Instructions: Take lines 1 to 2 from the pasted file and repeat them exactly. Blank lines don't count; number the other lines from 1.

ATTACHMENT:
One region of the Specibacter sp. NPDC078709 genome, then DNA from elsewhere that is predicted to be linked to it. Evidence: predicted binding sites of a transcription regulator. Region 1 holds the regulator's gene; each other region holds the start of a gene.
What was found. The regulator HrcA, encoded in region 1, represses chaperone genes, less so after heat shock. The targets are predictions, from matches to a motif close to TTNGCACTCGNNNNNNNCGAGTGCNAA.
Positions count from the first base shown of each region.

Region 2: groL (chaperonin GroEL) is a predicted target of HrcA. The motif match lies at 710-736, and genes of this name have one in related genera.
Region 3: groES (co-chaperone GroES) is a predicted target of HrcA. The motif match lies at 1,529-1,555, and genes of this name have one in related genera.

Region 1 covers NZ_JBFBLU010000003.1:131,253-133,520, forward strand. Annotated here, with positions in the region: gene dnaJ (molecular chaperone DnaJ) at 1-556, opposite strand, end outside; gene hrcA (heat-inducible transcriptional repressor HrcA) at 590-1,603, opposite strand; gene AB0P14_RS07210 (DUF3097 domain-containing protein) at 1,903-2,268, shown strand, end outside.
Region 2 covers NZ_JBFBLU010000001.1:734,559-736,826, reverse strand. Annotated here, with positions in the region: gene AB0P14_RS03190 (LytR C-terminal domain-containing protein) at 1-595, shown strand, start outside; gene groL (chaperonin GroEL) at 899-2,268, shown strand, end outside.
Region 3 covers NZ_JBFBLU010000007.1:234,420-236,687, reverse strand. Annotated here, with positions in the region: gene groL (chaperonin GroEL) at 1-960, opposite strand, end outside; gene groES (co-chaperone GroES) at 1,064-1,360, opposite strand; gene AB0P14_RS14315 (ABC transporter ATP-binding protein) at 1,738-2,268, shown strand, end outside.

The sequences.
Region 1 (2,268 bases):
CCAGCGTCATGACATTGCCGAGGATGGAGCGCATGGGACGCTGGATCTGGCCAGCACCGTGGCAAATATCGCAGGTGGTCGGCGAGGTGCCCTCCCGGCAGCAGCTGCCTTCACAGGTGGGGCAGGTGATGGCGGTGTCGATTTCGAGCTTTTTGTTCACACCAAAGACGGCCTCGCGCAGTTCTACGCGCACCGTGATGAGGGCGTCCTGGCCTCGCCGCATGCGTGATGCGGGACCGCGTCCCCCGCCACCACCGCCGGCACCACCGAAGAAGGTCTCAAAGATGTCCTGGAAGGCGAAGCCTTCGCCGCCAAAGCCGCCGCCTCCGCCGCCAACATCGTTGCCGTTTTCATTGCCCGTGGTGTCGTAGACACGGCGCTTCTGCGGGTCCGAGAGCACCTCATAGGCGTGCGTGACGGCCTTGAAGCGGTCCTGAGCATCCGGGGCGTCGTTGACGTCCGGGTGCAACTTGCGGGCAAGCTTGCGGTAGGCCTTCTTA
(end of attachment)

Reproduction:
One region of the Specibacter sp. NPDC078709 genome, then DNA from elsewhere that is predicted to be linked to it. Evidence: predicted binding sites of a transcription regulator. Region 1 holds the regulator's gene; each other region holds the start of a gene.
What was found. The regulator HrcA, encoded in region 1, represses chaperone genes, less so after heat shock. The targets are predictions, from matches to a motif close to TTNGCACTCGNNNNNNNCGAGTGCNAA.